WAUKESHA, Wis. With the 2012 Summer Olympics winding down, the 2012 presidential campaign geared up Sunday, with President Barack Obama and Republican presidential candidate Mitt Romney framing arguments and trading accusations that will likely set the tone and tenor of the upcoming political conventions and the fall campaign.
With new running mate Paul Ryan in tow, a reinvigorated Romney raced across North Carolina and Wisconsin on Sunday, warning at each stop that an Obama second term would be economically devastating for America.
At a state homecoming rally here, Ryan, a seven-term congressman from Wisconsin, blasted Obama and praised the state's Republican governor, Scott Walker, who survived a union-led recall effort in June. "On June 5, courage was on the ballot in Wisconsin and courage won. We Wisconsinites, we saved Wisconsin that day," said Ryan, author of a budget plan that would cut taxes, federal spending and revamp Medicare. "And on Nov. 6, we Wisconsinites will help save America that day."
Ryan told the crowd that Obama is leading the country on a path "toward a welfare state with a debt crisis."
"Do we want to copy Europe?" No!" Ryan shouted.
Earlier in the day in North Carolina, Ryan told a crowd that packed into a furniture factory in High Point that "We have a clear choice of two futures Are we going to accept the status quo, a path of debt, a path of doubt and decline? We can turn this country around."
Meanwhile, in Chicago, Obama formally welcomed Ryan to the campaign, invoking his name to a chorus of boos during a fundraiser at an arts center. The event was the second of five fundraisers in his hometown Sunday.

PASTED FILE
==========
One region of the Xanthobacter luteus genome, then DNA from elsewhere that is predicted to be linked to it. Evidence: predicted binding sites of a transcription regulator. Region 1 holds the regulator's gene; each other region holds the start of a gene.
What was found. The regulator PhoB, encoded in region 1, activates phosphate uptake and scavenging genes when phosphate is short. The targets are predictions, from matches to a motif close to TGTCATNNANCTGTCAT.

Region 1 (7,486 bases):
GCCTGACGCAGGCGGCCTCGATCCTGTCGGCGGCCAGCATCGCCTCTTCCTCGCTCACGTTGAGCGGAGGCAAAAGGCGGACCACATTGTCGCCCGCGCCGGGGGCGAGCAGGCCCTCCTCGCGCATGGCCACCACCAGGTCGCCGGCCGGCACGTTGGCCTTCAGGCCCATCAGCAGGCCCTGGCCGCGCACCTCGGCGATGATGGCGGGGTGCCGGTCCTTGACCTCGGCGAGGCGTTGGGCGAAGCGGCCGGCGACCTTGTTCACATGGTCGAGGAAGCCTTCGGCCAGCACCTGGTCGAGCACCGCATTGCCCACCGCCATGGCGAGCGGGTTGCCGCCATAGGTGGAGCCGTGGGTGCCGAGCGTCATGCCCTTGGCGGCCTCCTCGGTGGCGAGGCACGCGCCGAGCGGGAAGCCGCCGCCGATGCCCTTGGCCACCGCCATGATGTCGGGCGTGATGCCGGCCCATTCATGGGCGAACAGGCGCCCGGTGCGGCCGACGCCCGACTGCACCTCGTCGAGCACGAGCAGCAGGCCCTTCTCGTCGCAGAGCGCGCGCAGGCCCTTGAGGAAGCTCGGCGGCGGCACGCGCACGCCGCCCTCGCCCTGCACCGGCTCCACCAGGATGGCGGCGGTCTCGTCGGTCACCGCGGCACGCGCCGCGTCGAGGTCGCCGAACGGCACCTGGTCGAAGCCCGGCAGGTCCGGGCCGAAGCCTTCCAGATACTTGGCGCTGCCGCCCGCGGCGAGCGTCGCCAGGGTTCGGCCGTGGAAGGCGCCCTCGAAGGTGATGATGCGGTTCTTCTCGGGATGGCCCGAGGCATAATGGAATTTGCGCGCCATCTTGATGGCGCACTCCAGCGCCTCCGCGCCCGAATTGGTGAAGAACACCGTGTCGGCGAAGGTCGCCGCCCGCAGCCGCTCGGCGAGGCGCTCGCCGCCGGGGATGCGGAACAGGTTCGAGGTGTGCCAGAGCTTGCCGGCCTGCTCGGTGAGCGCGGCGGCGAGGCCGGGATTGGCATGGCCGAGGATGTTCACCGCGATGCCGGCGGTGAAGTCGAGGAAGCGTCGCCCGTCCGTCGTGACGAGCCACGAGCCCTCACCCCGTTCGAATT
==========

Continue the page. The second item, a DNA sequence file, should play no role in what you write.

"I know him, I welcome him to the race," Obama said, cutting the crowd's booing off.
Obama called Ryan the "ideological leader of the Republicans in Congress." Ryan is a "decent man, a family man" and an "articulate spokesman for Governor Romney's vision," Obama said.
"But it's a vision I fundamentally disagree with," he added. "The question in this election is which way do we go? Do we go forward toward a vision of American in which prosperity is shared or do we go backward, toward the same policies that got us into this mess in the first place?"
David Axelrod, Obama's senior adviser, was even less genteel. He called Ryan a "right-wing ideologue" on CNN's "State of the Union."
Ryan may have been panned in Chicago, but his presence on Romney's ticket was praised in North Carolina and Wisconsin, key states in November's election.
The Republican team was greeted by a large crowd in Waukesha, a heavily Republican town about 20 miles outside Milwaukee. Traffic was snarled two hours before the event outside the expo center where the candidate appeared. The state's governor and the Republican Party's standard bearer took second billing to Ryan, the first person from Wisconsin to be on a major presidential ticket.